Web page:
The Buddhists speak of dukkha, which is their word for “suffering,” and which, according to them, is so embedded in human nature that it will manifest in every situation sooner or later. We are, freely speaking, not smart enough to avoid suffering.
Finally, the concept of “the original sin” in Christianity presupposes that we are not fully functional, to begin with. One of the translations for the very word for “sin” in ancient Greek translates as something like “missing the mark,” so “to sin” means to “miss the point of human existence.”
All in all, the normal collective state of humanity is not one of normalcy, and its history is consequently a history of madness. If humanity was a single human being, he would have been diagnosed by psychologists to be “criminally insane, with a few brief lucid intervals.”
The second part of the twofold fundamental truth is the direct result of the first one. Namely, the very recognition of its own dysfunction allows humanity “the possibility of a radical transformation of human consciousness.”
Once again, ancient religions were very much aware of this. In Hindu teachings, they call this transformation enlightenment; in Buddhism, the end of suffering; and in Christianity, salvation. Liberation and awakening are two other terms used by both religious and nonreligious people everywhere around the globe.
Regardless of the word, the concept remains the same: since recognizing your insanity is a sure step toward the beginning of healing and transcendence, a transformation of our “normal” state is possible.
Gautama Siddhartha was the first one to realize this about two and a half millennia ago. Hence, his much more recognizable name: Buddha, “The Awakened One.” At about the same time, Lao Tzu emerged in China and indebted humanity with one of the most profound spiritual books ever written, Tao Te Ching. Soon after, other awakened teachers followed: Zarathustra, Jesus, Muhammad.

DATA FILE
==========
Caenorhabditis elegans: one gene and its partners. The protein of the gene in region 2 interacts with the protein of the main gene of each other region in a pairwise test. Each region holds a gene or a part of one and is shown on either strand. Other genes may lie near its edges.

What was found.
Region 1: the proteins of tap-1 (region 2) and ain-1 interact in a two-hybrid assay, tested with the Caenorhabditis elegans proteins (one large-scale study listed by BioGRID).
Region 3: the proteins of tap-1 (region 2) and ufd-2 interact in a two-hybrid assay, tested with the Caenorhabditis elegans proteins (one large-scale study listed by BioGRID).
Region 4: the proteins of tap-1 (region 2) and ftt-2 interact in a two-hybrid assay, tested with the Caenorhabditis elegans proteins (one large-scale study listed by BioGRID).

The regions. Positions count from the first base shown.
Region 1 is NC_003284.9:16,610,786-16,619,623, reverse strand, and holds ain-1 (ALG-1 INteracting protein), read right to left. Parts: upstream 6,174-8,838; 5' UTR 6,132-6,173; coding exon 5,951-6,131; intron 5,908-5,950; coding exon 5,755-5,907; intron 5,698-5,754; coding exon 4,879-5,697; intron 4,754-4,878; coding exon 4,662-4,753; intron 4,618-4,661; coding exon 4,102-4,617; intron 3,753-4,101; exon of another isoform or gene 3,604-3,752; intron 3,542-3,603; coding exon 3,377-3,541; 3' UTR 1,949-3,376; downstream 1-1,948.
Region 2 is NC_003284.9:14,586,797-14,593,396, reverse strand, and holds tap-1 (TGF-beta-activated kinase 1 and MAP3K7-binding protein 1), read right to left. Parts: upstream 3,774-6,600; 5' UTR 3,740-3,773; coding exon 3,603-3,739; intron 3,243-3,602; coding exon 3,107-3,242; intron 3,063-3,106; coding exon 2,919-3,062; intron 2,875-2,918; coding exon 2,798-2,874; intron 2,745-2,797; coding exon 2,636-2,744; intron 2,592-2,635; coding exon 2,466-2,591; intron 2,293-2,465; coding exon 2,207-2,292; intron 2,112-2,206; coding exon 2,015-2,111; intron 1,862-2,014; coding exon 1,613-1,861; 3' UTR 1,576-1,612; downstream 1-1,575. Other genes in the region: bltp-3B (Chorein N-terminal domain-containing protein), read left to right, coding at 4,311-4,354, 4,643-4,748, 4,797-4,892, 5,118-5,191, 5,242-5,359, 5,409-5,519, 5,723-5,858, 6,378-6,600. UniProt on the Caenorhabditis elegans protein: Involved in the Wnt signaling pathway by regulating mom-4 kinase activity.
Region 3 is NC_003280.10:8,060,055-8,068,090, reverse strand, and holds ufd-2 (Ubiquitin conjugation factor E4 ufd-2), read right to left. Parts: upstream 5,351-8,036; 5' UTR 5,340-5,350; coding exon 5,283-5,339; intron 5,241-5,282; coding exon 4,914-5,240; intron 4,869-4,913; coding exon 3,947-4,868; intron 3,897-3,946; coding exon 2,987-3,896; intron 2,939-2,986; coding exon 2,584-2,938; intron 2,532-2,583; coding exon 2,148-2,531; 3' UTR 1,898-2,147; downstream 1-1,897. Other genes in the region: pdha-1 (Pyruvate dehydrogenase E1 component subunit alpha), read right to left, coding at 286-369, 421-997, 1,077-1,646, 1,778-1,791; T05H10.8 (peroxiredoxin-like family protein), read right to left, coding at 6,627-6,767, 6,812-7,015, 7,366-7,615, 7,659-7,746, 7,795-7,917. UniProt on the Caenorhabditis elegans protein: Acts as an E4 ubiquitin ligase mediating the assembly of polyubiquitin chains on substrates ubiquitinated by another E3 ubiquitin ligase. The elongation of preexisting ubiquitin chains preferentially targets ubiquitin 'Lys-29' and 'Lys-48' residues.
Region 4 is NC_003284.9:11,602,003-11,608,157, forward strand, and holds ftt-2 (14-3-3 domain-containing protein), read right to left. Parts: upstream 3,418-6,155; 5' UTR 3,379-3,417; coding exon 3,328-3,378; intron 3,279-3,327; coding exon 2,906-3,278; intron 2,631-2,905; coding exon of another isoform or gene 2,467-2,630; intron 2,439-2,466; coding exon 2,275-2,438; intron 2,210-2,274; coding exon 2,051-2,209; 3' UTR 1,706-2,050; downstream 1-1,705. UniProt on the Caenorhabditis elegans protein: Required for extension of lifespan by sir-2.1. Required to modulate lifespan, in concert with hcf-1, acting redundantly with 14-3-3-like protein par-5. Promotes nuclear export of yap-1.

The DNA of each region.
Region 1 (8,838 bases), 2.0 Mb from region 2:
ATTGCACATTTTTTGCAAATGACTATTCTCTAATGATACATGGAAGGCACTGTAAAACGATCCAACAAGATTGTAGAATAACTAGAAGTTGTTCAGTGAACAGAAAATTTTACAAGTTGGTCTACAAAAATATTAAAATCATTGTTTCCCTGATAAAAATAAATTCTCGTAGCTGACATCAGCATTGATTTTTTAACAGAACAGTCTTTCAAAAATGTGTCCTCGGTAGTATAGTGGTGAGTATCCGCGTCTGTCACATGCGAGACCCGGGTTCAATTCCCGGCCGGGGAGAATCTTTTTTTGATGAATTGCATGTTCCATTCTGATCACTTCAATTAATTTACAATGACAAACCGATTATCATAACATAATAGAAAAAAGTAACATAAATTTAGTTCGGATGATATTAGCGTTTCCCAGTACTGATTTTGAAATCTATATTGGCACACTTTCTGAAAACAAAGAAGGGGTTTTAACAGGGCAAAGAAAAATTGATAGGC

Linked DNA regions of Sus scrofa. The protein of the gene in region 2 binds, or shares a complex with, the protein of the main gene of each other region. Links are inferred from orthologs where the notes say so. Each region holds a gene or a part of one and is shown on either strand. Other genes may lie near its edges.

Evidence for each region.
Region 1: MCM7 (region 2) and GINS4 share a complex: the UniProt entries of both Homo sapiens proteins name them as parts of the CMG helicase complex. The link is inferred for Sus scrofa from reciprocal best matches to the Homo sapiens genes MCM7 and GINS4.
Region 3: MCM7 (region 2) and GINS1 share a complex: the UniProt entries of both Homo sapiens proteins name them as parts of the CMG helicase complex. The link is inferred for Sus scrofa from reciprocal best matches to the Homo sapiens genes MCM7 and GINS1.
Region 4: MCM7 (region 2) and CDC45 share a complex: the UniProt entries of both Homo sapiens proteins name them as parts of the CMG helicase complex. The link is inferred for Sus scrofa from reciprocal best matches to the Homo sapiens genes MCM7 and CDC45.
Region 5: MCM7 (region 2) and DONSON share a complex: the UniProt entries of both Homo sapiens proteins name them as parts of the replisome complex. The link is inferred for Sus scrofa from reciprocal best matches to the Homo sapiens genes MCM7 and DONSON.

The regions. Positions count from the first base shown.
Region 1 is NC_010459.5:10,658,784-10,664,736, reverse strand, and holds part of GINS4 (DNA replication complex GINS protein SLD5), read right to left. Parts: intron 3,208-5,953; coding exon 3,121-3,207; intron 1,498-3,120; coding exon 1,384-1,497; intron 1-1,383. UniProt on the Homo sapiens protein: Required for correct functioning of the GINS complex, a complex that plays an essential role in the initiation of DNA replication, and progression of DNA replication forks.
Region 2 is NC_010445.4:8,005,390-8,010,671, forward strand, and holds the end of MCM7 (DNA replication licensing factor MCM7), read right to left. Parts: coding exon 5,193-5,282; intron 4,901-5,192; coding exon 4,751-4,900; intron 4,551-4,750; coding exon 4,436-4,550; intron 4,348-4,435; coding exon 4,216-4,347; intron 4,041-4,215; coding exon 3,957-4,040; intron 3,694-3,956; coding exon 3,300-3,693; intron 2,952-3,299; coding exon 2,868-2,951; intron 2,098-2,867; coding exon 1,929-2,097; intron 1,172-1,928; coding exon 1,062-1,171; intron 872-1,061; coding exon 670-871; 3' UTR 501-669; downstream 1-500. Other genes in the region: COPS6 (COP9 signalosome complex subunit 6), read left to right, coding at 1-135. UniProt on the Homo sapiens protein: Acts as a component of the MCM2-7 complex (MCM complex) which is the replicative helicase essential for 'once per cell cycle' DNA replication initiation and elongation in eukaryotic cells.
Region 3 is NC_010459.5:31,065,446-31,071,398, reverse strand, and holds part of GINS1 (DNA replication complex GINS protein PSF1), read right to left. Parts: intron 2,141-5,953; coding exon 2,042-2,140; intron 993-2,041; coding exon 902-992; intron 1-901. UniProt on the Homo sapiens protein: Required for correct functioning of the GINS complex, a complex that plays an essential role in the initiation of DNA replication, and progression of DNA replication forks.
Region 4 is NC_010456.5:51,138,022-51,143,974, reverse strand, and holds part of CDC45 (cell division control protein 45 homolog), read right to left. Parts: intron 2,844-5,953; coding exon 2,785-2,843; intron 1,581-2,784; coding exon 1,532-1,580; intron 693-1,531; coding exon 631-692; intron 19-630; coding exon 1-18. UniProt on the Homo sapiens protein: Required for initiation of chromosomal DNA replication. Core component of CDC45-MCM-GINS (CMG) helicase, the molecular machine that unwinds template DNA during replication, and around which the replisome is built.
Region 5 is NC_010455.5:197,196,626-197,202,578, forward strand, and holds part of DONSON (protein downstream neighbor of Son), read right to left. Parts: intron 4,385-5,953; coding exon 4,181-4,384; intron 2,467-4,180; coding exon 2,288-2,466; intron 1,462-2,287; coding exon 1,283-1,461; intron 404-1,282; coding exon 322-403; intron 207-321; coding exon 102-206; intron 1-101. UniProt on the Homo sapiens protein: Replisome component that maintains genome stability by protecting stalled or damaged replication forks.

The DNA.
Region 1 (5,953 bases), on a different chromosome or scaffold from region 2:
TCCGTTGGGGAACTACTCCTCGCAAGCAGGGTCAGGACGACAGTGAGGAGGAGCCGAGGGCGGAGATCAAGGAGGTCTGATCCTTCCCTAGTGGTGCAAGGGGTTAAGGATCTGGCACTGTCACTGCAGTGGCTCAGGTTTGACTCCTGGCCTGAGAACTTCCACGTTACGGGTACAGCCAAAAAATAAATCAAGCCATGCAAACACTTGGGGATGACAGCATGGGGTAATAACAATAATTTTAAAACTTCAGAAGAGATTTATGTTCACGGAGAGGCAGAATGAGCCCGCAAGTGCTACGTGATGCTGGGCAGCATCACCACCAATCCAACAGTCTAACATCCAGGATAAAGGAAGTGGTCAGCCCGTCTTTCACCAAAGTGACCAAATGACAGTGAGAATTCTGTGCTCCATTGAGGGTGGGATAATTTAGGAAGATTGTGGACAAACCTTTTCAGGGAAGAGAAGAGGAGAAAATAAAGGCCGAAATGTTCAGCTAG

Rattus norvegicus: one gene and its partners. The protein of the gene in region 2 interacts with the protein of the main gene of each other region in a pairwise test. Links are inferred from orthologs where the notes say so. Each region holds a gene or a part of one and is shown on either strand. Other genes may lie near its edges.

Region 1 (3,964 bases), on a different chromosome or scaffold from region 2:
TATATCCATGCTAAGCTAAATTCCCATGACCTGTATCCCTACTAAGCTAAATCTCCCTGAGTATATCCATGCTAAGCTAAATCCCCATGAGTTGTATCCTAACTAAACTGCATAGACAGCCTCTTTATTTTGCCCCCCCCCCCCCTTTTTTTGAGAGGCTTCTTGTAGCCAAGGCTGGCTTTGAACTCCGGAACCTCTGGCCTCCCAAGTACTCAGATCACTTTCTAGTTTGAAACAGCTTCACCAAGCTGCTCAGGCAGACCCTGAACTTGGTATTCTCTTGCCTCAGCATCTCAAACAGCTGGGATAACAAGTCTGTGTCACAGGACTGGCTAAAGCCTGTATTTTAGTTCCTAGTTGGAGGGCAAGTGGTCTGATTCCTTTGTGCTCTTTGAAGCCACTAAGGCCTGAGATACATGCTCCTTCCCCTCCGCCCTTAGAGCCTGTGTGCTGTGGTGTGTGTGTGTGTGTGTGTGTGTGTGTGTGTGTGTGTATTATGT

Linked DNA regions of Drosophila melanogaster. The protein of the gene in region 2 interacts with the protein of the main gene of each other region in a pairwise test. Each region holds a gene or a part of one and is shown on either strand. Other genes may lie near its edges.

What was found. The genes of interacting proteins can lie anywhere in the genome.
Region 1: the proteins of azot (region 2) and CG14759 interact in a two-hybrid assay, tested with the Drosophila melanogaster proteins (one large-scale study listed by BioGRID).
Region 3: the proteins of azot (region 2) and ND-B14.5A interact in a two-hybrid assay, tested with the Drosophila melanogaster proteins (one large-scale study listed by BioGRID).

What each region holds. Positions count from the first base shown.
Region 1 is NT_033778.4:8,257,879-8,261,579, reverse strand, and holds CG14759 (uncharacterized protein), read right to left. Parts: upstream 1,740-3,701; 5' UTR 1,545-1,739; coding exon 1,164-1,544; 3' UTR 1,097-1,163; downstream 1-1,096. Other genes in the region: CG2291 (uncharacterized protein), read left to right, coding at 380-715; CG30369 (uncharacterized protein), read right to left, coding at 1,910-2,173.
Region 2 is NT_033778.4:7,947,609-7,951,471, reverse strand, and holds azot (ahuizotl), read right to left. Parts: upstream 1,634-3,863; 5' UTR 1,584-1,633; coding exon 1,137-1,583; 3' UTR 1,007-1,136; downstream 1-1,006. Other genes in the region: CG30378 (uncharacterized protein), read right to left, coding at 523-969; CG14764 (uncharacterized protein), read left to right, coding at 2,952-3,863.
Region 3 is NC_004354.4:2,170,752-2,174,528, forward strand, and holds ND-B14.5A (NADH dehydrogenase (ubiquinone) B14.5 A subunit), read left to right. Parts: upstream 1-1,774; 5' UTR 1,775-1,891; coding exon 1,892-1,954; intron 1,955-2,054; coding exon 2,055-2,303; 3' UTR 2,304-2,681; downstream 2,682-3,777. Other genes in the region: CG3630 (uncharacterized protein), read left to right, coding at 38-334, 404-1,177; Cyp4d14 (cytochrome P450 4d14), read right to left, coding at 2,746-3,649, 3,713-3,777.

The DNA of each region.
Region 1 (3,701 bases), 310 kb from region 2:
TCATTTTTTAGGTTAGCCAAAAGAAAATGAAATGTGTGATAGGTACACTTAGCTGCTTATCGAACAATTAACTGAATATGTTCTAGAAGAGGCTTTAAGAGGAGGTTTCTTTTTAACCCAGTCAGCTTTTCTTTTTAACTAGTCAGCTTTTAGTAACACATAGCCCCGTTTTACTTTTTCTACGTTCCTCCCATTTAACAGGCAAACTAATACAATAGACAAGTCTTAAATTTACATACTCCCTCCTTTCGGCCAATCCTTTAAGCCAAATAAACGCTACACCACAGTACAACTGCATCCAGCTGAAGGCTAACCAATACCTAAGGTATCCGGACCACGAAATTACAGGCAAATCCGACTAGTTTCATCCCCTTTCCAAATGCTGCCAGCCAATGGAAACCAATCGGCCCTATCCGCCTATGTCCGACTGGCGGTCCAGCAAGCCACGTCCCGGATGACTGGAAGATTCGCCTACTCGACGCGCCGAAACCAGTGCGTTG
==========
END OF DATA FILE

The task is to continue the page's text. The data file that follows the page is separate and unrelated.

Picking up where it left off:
However, their teachings were mostly misunderstood by their contemporaries and married with wrong interpretations and even less accurate reinterpretations during the following centuries.
As in the case with Communism, the world wasn’t ready – on the inside. And instead of opening up to the path toward awakening and spiritual transformation, people opted to close themselves within dogmatic religious systems yet again.
True, from time to time, some schools and movements developed within all of these major religions, but instead of being accepted as a rediscovery, or even an intensification of the light of the original teachings, they were shunned as iconoclastic cults.
We’re talking about Gnosticism and mysticism in the case of Christianity, Sufism in the Islamic religion, Hasidism and Kabbalah in Judaism, Advaita Vedanta in Hinduism, Zen and Dzogchen in Buddhism.
None of these schools gathered enough followers to have any significant impact on the deep collective unconscious of the majority, and, even worse, over time, most of them became as rigid, and as formalized, as the religious dogmas they rebelled against.
Most religions and religious movements died spiritually somewhere along their way due to the same reason that brought upon the demise of Communism: they completely ignored the power of the ego. And in doing this, most of them became precisely what their originators fought against: the forces of discord and division.
How, you wonder? Well, to understand better, think of the most common pronoun out there: I. “I” is the simplest linguistic embodiment of the ego, the seat of so much of the things that are wrong with this world.
At its essence, “I” is a label, one which distinguishes between what you think you are and the rest of the world. The problem is quite simple: deep down, you do not differ as much from others as your ego makes you believe. The “I” essentially expresses an illusionary notion of your real identity, of what and who you take yourself to be.
Moreover, thanks to your egoic mind, it gives birth to many related concepts: “me,” “mine,” “I have” and “myself.” From there, it moves to link these abstract words with even more abstract ideas: “my brother,” “I am a man (woman),” “my faith,” “I love you,” “my nationality” “my religion.”